This is in keeping with New York Government tradition that does not recognize armed self-defense outside the home or place of business, as a fundamental natural law right. Nothing changes. And it is consistent with New York Governor Hochul’s Press Release, released on the day the U.S. Supreme Court officially released the Bruen decision. New York would go through the pretense of complying with the High Court’s rulings, but, in practice, the amendments to the Sullivan Act are designed to make it difficult to obtain a concealed handgun carry license, and, in fact, the amendments make it more difficult, not less so, for the average citizen to obtain one. And, for those individuals who presently have a valid New York City or State concealed handgun carry license, the amendments place renewals of existing licenses on an equal footing with first-time applicants. A pro forma exercise for renewal applicants is a thing of the past. The application process for a concealed handgun carry license begins anew for everyone. And that raises another issue: the operational rules, implementing the amendments to the Gun Law have yet to be finalized. In fact, one might ask if the Government bureaucrats have even drafted them yet. That is a big if! So, where does that leave current handgun licensees in the interim, whose licenses for renewal are imminent?
The simple fact is this: The New York Government will defeat any attempt by those who desire to exercise their Second Amendment right of armed self-defense outside the home. At the very least, the changes to New York’s Sullivan Act will create as many obstacles as it can get away with to frustrate those applicants who seek to carry a handgun outside the home or place of business. Thus, in New York, the Bruen decision will do little to assuage difficulty in obtaining a concealed handgun carry license.
THE U.S. SUPREME COURT SHOULD HAVE STRUCK DOWN NEW YORK’S HANDGUN LICENSING REGIME
How do Governor Hochul and the Legislature in Albany get away with this? They are able to do so because the main mechanism of defeating the Second Amendment remains unscathed. New York, like several other jurisdictions around the Country is a handgun licensing jurisdiction. The average civilian citizen cannot lawfully possess a handgun anywhere in New York unless one secures a valid license from the appropriate licensing authority in New York. That is the source of the present problem in New York.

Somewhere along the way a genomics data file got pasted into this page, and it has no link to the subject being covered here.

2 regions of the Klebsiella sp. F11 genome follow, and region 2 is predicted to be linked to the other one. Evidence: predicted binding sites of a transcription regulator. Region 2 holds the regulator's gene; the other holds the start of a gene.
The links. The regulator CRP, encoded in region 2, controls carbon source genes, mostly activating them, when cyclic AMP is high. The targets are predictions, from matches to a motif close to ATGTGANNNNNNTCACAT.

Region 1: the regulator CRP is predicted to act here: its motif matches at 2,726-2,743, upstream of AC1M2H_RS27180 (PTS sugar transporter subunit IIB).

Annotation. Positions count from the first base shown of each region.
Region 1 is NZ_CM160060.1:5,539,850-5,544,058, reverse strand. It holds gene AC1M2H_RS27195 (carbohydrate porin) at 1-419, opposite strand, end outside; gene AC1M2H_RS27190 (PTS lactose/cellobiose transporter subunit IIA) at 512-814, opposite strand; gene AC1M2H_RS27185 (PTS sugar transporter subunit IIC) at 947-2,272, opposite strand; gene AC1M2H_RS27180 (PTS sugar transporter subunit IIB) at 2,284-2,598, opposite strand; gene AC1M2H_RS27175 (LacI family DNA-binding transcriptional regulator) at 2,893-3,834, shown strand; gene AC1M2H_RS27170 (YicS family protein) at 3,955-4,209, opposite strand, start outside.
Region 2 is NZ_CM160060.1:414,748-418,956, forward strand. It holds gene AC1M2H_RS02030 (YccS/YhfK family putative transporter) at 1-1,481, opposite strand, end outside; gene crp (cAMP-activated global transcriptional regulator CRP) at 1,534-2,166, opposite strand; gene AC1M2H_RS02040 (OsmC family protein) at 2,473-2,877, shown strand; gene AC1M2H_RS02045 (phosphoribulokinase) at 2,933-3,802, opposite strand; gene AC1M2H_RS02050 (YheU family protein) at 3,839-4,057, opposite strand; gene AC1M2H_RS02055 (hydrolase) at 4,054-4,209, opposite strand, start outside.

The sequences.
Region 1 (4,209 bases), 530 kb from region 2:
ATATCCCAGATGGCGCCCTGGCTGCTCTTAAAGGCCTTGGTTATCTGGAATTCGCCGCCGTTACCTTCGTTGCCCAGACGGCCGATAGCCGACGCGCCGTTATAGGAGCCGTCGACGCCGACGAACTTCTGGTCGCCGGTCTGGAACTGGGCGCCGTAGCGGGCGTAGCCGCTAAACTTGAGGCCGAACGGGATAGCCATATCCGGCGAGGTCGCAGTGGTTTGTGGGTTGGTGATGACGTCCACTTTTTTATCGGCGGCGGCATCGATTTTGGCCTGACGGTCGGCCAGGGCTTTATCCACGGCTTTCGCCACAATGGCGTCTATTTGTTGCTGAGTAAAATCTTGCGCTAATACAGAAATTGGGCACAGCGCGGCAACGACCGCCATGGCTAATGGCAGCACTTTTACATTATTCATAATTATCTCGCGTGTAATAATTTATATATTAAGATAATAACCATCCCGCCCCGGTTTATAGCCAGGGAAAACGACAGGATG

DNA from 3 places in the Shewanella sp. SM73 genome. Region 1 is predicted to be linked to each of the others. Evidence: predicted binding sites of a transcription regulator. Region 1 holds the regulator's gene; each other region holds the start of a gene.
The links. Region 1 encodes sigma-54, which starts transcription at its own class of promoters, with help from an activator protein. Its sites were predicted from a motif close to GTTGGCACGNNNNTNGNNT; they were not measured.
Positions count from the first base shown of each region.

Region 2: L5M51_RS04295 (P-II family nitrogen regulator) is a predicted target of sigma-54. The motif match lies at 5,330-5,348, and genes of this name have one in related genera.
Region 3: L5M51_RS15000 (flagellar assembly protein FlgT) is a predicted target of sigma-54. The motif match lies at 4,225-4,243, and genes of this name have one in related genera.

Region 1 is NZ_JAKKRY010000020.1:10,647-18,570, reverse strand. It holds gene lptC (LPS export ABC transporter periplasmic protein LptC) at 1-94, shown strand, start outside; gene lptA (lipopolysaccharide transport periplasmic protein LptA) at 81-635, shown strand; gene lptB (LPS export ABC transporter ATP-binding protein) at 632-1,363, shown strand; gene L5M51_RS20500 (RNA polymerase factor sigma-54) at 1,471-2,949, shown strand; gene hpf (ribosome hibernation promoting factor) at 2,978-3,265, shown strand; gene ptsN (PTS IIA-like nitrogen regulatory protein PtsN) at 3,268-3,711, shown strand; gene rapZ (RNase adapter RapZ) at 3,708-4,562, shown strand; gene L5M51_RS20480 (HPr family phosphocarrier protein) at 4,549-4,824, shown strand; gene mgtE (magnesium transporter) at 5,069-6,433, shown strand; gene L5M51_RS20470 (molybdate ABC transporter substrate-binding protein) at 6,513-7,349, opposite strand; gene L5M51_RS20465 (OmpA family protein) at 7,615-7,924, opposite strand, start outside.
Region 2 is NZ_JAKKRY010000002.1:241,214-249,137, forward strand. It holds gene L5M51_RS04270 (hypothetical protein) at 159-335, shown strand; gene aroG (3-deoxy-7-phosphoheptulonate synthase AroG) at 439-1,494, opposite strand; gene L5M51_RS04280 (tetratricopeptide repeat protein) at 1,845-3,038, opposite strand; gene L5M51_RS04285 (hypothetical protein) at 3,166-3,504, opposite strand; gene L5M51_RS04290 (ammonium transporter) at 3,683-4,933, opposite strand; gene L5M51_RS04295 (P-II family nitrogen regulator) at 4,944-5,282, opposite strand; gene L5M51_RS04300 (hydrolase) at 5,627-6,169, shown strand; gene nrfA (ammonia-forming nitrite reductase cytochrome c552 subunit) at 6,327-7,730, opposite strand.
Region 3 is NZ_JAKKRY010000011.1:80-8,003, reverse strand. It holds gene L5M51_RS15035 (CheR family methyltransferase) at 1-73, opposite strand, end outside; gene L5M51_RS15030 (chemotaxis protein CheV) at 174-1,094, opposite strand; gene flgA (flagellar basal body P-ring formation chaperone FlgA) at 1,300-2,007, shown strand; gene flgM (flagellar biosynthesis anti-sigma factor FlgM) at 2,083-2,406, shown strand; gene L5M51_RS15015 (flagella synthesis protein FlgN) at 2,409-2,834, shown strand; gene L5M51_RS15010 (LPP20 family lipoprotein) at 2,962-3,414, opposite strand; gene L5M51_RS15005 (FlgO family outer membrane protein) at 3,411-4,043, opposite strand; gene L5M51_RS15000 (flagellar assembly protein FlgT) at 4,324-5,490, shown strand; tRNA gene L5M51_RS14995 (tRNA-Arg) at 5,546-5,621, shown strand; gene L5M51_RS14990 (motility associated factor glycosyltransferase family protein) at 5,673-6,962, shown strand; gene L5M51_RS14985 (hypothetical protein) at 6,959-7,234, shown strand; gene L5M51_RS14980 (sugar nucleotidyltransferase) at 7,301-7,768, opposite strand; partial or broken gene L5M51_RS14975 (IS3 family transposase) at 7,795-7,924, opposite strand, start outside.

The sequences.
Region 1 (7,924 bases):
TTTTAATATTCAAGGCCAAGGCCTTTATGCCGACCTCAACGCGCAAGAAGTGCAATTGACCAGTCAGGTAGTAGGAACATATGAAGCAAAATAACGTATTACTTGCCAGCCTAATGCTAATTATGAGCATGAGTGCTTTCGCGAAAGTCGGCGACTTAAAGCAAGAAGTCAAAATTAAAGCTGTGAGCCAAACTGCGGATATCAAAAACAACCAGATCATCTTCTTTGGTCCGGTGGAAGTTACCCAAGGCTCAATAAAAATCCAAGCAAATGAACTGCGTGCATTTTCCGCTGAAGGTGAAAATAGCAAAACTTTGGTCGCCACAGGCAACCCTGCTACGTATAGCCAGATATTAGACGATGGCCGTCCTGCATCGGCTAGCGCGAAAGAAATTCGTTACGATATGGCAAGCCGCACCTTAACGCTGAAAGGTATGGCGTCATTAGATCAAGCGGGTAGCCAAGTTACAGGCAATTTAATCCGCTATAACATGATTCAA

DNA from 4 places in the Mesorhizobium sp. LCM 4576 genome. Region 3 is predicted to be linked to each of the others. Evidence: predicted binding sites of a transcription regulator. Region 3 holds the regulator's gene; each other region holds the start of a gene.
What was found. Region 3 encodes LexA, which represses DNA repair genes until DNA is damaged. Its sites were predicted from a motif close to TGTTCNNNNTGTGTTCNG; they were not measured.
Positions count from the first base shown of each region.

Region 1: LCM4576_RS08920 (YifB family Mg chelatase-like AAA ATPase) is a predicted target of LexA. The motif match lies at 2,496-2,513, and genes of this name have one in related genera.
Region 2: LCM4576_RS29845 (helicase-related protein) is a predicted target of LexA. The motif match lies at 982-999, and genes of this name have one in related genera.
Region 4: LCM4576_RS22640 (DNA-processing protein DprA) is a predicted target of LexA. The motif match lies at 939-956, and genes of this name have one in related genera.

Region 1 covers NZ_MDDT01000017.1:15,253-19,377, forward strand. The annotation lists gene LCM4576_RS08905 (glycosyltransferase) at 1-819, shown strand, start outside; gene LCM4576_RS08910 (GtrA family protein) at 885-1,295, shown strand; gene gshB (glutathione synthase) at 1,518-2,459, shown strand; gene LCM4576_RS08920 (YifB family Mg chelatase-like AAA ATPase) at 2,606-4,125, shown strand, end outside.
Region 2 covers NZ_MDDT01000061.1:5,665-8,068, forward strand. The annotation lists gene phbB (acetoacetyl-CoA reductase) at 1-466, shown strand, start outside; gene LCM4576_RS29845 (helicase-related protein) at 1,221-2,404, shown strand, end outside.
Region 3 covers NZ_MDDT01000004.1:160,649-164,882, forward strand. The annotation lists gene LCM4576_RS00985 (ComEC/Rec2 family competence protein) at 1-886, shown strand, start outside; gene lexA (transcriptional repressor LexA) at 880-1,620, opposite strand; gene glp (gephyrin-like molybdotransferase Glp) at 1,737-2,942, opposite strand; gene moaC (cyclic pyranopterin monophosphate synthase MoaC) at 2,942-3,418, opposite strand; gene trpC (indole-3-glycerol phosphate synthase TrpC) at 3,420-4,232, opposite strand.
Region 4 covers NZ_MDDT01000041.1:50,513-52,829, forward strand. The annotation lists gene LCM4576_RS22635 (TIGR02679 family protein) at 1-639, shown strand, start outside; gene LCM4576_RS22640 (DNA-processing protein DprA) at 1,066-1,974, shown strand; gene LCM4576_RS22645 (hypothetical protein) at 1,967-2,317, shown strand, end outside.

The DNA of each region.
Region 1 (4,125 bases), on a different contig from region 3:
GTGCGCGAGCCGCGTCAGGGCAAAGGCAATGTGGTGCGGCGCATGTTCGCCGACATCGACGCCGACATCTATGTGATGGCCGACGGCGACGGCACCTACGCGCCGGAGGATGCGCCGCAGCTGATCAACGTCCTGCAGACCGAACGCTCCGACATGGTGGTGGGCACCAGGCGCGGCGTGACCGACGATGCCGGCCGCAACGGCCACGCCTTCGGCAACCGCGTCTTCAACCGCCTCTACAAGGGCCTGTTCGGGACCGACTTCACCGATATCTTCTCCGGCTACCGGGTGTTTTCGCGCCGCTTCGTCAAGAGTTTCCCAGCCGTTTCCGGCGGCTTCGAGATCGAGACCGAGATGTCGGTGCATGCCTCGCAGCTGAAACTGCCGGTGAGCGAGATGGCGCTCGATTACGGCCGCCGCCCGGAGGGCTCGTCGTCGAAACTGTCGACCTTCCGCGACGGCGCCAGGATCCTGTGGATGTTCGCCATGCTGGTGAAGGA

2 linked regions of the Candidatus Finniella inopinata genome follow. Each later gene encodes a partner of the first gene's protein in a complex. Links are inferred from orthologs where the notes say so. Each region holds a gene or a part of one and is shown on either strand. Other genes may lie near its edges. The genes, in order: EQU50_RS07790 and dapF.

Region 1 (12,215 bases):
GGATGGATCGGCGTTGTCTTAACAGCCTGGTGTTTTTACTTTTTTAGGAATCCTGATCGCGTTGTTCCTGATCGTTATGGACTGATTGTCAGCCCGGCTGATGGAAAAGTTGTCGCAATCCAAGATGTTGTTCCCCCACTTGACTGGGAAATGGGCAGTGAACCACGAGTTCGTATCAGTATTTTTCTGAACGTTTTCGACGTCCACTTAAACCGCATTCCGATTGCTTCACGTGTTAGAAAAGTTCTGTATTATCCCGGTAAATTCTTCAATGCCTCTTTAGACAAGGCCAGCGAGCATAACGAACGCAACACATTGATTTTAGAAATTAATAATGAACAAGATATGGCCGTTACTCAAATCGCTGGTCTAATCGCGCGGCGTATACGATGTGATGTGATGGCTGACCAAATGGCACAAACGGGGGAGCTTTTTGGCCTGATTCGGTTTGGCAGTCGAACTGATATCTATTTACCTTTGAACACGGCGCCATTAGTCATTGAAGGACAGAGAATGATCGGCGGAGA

The High Court did not go far enough. The Court did not strike down, as unconstitutional, the licensing of handguns. Handgun licensing regimes are inherently incompatible with the Second Amendment guarantee. No other fundamental right requires the acquisition of a license before an American may lawfully exercise a natural law right. One doesn’t need a license to exercise his right of free speech or to practice religion or to associate with those people or groups one wishes to associate with. It would be bizarre to require a Government issued license before one might lawfully do so.
Similarly, to acknowledge a right of the people to keep and bear arms and at one and the same time to recognize the licensing of handguns as a privilege and a condition precedent to the exercise of the basic, unalienable right is inconsistent with the very nature of natural law, God-given rights. These rights exist intrinsically in the person. They are not priviliges bestowed on one by the grace of the State. They are fundamental, unalienable, immutable, and eternal. That the U.S. Supreme Court did not rule that licensing of handguns or any firearm a condition precedent to exercise of a fundamental natural law right is a major flaw of the Bruen case, as it was a major flaw of Heller and McDonald before it. None of these seminal Second Amendment cases dealt head-on with this. And jurisdictions like New York will continue to use licensing of handguns and other firearms as a difficult obstacle to overcome or, for most people, an impenetrable barrier, preventing one from exercising the basic, natural law right of armed self-defense.